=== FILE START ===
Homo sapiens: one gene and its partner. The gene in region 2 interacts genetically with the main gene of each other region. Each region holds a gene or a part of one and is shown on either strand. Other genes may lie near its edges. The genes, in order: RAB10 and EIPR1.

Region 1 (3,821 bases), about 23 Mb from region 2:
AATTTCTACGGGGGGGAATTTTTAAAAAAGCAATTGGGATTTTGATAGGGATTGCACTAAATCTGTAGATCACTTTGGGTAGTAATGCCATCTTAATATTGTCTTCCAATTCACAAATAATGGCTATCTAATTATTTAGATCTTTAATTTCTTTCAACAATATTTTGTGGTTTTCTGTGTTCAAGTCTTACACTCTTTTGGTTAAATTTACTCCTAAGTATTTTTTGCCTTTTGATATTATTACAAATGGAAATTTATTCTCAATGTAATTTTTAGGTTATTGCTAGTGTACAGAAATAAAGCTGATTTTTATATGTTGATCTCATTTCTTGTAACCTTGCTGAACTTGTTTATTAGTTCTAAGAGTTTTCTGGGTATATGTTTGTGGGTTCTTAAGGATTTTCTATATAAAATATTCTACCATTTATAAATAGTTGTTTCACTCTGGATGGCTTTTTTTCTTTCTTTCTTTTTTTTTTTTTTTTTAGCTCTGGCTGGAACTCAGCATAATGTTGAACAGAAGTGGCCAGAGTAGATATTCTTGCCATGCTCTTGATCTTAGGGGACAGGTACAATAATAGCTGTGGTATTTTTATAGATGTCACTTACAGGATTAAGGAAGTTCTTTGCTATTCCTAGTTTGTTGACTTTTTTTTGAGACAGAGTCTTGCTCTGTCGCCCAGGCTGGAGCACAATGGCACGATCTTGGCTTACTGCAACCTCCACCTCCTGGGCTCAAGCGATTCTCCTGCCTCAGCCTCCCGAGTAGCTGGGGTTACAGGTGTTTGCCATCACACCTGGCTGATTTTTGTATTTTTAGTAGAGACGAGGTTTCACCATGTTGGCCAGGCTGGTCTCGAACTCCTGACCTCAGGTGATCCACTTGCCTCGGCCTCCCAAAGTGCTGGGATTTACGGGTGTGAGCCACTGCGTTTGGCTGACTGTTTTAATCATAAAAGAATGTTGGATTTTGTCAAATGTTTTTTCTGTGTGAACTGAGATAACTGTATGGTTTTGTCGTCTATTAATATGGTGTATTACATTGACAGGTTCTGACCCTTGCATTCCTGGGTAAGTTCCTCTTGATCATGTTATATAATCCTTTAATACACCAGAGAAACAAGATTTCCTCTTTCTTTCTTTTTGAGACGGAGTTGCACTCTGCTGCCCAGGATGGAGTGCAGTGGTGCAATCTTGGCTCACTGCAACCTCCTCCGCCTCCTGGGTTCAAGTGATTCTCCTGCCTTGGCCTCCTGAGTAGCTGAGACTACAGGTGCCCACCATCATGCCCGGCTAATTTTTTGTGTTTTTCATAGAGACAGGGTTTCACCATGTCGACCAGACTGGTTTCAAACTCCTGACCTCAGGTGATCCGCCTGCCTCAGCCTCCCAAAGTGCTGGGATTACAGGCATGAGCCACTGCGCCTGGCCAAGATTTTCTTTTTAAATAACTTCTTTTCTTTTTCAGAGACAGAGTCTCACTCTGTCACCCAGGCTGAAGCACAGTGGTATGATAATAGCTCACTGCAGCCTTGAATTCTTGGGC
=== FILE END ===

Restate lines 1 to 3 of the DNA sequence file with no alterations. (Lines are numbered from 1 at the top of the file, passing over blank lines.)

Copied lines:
Homo sapiens: one gene and its partner. The gene in region 2 interacts genetically with the main gene of each other region. Each region holds a gene or a part of one and is shown on either strand. Other genes may lie near its edges. The genes, in order: RAB10 and EIPR1.

Region 1 (3,821 bases), about 23 Mb from region 2:
AATTTCTACGGGGGGGAATTTTTAAAAAAGCAATTGGGATTTTGATAGGGATTGCACTAAATCTGTAGATCACTTTGGGTAGTAATGCCATCTTAATATTGTCTTCCAATTCACAAATAATGGCTATCTAATTATTTAGATCTTTAATTTCTTTCAACAATATTTTGTGGTTTTCTGTGTTCAAGTCTTACACTCTTTTGGTTAAATTTACTCCTAAGTATTTTTTGCCTTTTGATATTATTACAAATGGAAATTTATTCTCAATGTAATTTTTAGGTTATTGCTAGTGTACAGAAATAAAGCTGATTTTTATATGTTGATCTCATTTCTTGTAACCTTGCTGAACTTGTTTATTAGTTCTAAGAGTTTTCTGGGTATATGTTTGTGGGTTCTTAAGGATTTTCTATATAAAATATTCTACCATTTATAAATAGTTGTTTCACTCTGGATGGCTTTTTTTCTTTCTTTCTTTTTTTTTTTTTTTTTAGCTCTGGCTGGAACTCAGCATAATGTTGAACAGAAGTGGCCAGAGTAGATATTCTTGCCATGCTCTTGATCTTAGGGGACAGGTACAATAATAGCTGTGGTATTTTTATAGATGTCACTTACAGGATTAAGGAAGTTCTTTGCTATTCCTAGTTTGTTGACTTTTTTTTGAGACAGAGTCTTGCTCTGTCGCCCAGGCTGGAGCACAATGGCACGATCTTGGCTTACTGCAACCTCCACCTCCTGGGCTCAAGCGATTCTCCTGCCTCAGCCTCCCGAGTAGCTGGGGTTACAGGTGTTTGCCATCACACCTGGCTGATTTTTGTATTTTTAGTAGAGACGAGGTTTCACCATGTTGGCCAGGCTGGTCTCGAACTCCTGACCTCAGGTGATCCACTTGCCTCGGCCTCCCAAAGTGCTGGGATTTACGGGTGTGAGCCACTGCGTTTGGCTGACTGTTTTAATCATAAAAGAATGTTGGATTTTGTCAAATGTTTTTTCTGTGTGAACTGAGATAACTGTATGGTTTTGTCGTCTATTAATATGGTGTATTACATTGACAGGTTCTGACCCTTGCATTCCTGGGTAAGTTCCTCTTGATCATGTTATATAATCCTTTAATACACCAGAGAAACAAGATTTCCTCTTTCTTTCTTTTTGAGACGGAGTTGCACTCTGCTGCCCAGGATGGAGTGCAGTGGTGCAATCTTGGCTCACTGCAACCTCCTCCGCCTCCTGGGTTCAAGTGATTCTCCTGCCTTGGCCTCCTGAGTAGCTGAGACTACAGGTGCCCACCATCATGCCCGGCTAATTTTTTGTGTTTTTCATAGAGACAGGGTTTCACCATGTCGACCAGACTGGTTTCAAACTCCTGACCTCAGGTGATCCGCCTGCCTCAGCCTCCCAAAGTGCTGGGATTACAGGCATGAGCCACTGCGCCTGGCCAAGATTTTCTTTTTAAATAACTTCTTTTCTTTTTCAGAGACAGAGTCTCACTCTGTCACCCAGGCTGAAGCACAGTGGTATGATAATAGCTCACTGCAGCCTTGAATTCTTGGGC